The number of hotel stays around the world outside of the US continues to rise, and some of this growth is due to the number of US hotel stays.
Year-over-year weekly occupancy comparisons are relatively flat for US hotels – indicating that performance is improving – but these metrics are running below pre-pandemic levels. This lack of growth was due in part to the increasing number of American travelers traveling to other countries that have not been reached due to pandemic-related restrictions.
However, for the most recent week of writing, ends July 15, the number of people staying at a hotel in the US was 72% – an increase of 10.2 percent from the previous week, when the demand for hotels was closed by Tuesday, the Fourth of July holiday. This is the highest week-to-week change in US hotel occupancy this year, and the third best since March 2020.
Compared to the same week in 2022, the population increased slightly, by 0.1%, and decreased by almost 2 percent from 2019. The company sold 28 million hotel rooms during the week, which due to the high availability was the second-best since 2020, behind the rate established at the end of July last year.
The good news for US hoteliers is that performance is expected to peak over the next two weeks.
Despite the low occupancy, the average daily US hotel rate remained high, rising 1.5% to $158 compared to the same week last year. This resulted in a 1.6% increase in revenue per room to $115.
The top 25 hotel markets in the US performed better than the global average in a year-over-year comparison. During the same week in 2022, occupancy increased 0.8% to 76% and weekly ADR increased 2.3%, raising RevPAR by 3.4%, exceeding the 3% increase.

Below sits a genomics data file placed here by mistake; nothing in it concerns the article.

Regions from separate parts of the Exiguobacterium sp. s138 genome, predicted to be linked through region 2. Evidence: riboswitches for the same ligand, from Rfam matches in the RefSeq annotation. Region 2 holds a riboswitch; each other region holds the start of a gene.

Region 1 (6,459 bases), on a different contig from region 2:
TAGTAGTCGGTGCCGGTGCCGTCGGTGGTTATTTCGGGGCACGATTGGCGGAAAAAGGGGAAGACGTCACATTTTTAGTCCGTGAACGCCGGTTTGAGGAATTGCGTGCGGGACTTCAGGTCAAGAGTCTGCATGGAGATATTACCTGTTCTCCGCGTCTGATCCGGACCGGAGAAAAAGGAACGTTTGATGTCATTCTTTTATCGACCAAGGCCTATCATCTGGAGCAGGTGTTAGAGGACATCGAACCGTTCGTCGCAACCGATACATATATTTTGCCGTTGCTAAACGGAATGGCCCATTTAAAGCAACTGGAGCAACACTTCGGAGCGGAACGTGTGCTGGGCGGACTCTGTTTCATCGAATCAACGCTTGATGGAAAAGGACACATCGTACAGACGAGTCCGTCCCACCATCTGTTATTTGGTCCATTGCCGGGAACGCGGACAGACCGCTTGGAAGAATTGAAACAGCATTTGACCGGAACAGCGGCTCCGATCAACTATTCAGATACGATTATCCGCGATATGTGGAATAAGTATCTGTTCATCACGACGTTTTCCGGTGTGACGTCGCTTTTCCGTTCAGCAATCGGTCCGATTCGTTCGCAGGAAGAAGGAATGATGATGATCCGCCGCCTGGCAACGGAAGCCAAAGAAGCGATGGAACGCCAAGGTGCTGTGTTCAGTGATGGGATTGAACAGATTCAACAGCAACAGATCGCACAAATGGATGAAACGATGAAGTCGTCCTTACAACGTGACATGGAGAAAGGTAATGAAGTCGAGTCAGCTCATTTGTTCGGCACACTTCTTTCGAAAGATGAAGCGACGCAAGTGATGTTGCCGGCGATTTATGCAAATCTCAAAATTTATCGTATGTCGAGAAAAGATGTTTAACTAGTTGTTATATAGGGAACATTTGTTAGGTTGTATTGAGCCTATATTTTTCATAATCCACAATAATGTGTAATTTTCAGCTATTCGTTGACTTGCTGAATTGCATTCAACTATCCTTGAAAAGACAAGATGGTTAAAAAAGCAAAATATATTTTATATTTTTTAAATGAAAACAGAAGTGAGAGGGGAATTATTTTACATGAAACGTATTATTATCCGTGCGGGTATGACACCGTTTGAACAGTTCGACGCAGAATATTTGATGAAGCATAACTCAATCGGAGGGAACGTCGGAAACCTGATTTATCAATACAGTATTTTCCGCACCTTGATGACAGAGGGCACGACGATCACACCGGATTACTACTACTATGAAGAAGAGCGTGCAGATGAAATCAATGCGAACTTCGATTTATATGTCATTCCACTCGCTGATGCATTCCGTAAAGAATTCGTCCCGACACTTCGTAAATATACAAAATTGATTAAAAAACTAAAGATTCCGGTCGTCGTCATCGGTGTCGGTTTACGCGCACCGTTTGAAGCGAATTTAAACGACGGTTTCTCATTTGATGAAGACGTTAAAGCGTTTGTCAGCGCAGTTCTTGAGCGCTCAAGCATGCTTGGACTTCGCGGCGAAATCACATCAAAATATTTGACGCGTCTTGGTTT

Several of the top 25 markets reported double RevPAR growth year-over-year, led by gains of 25.9% in Denver and 16.1% in Las Vegas. In terms of housing, San Diego, Denver and Las Vegas lead the country – all above 85% – with San Diego at 93.2%. Atlanta and San Diego both reported their highest occupancy during the pandemic.
Denver benefited from Taylor Swift’s three-night Saturday tour with 96% ADR at $241. The Yankees were also in town.
Across the region, Alaska had the fourth highest population in the world at 87.1%, followed by Colorado Springs at 84.5%, which may have been influenced by the presence of Taylor Swift in nearby Denver.
The global population, excluding the US, reached 72.4% after the pandemic, 1.5 percentage points higher than last week. The number of people for the week was 5.7 percent higher than the level set a year ago. ADR increased 9.3% year over year to $155 while RevPAR increased 18.6% to $112.
It was another record-breaking week for the top 10 countries based on the number of properties with residents increasing by 1.1 percentage points each week to reach 75.2%. This represents a 7.1-percent gain over the same week last year. The top 10’s ADR grew 7.4% to $146, resulting in a total RevPAR of $110, up 18.7% year over year.
Among the top 10, the UK continued to send the most people to the world at 84.6%, which was the third highest country in 2023 and 0.5 percentage points more than the same week in 2022. The UK hotel stay was 5.2 percentage points ahead of the next country in the top 10, which was Italy at 78%.
Outside the top 10, five countries had a higher population than the UK Ireland also took the top spot, rising 2.2 percentage points year on year to 88%, followed by Malta on 87.6% and Fiji on 87.4%.
Chris Klauda is STR’s chief market officer. Isaac Collazo is vice president of analytics at STR. William Anns is an expert on STR.
This article represents an interpretation of data collected by the CoStar Hospitality analytics team. Please feel free to contact the editor with any questions or concerns. To review more CoStar Hospitality data, visit the data insights blog.
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